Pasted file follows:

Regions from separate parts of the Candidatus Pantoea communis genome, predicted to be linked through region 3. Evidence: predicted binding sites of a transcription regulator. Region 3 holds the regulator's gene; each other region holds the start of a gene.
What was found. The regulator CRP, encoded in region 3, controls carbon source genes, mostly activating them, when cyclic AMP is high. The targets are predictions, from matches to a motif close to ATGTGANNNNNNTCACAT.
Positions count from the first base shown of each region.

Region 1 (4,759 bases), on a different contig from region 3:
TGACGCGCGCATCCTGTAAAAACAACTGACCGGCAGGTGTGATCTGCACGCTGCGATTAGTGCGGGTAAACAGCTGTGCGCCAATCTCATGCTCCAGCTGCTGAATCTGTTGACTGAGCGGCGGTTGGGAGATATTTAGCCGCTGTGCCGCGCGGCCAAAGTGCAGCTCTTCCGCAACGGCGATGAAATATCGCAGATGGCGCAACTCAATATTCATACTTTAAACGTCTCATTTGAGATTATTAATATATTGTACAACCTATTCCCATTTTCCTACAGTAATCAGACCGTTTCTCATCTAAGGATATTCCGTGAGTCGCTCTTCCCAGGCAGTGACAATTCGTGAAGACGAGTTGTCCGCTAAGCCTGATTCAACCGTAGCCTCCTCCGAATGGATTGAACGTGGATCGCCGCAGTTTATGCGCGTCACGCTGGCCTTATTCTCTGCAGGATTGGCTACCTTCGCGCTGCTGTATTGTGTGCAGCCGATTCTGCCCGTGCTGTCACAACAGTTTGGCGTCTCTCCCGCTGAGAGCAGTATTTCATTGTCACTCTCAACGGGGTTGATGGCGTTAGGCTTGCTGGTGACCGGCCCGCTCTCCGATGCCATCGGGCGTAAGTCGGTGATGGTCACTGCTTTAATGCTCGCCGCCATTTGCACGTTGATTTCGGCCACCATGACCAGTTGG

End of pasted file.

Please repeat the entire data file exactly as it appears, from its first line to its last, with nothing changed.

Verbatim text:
Regions from separate parts of the Candidatus Pantoea communis genome, predicted to be linked through region 3. Evidence: predicted binding sites of a transcription regulator. Region 3 holds the regulator's gene; each other region holds the start of a gene.
What was found. The regulator CRP, encoded in region 3, controls carbon source genes, mostly activating them, when cyclic AMP is high. The targets are predictions, from matches to a motif close to ATGTGANNNNNNTCACAT.
Positions count from the first base shown of each region.

Region 1 (4,759 bases), on a different contig from region 3:
TGACGCGCGCATCCTGTAAAAACAACTGACCGGCAGGTGTGATCTGCACGCTGCGATTAGTGCGGGTAAACAGCTGTGCGCCAATCTCATGCTCCAGCTGCTGAATCTGTTGACTGAGCGGCGGTTGGGAGATATTTAGCCGCTGTGCCGCGCGGCCAAAGTGCAGCTCTTCCGCAACGGCGATGAAATATCGCAGATGGCGCAACTCAATATTCATACTTTAAACGTCTCATTTGAGATTATTAATATATTGTACAACCTATTCCCATTTTCCTACAGTAATCAGACCGTTTCTCATCTAAGGATATTCCGTGAGTCGCTCTTCCCAGGCAGTGACAATTCGTGAAGACGAGTTGTCCGCTAAGCCTGATTCAACCGTAGCCTCCTCCGAATGGATTGAACGTGGATCGCCGCAGTTTATGCGCGTCACGCTGGCCTTATTCTCTGCAGGATTGGCTACCTTCGCGCTGCTGTATTGTGTGCAGCCGATTCTGCCCGTGCTGTCACAACAGTTTGGCGTCTCTCCCGCTGAGAGCAGTATTTCATTGTCACTCTCAACGGGGTTGATGGCGTTAGGCTTGCTGGTGACCGGCCCGCTCTCCGATGCCATCGGGCGTAAGTCGGTGATGGTCACTGCTTTAATGCTCGCCGCCATTTGCACGTTGATTTCGGCCACCATGACCAGTTGG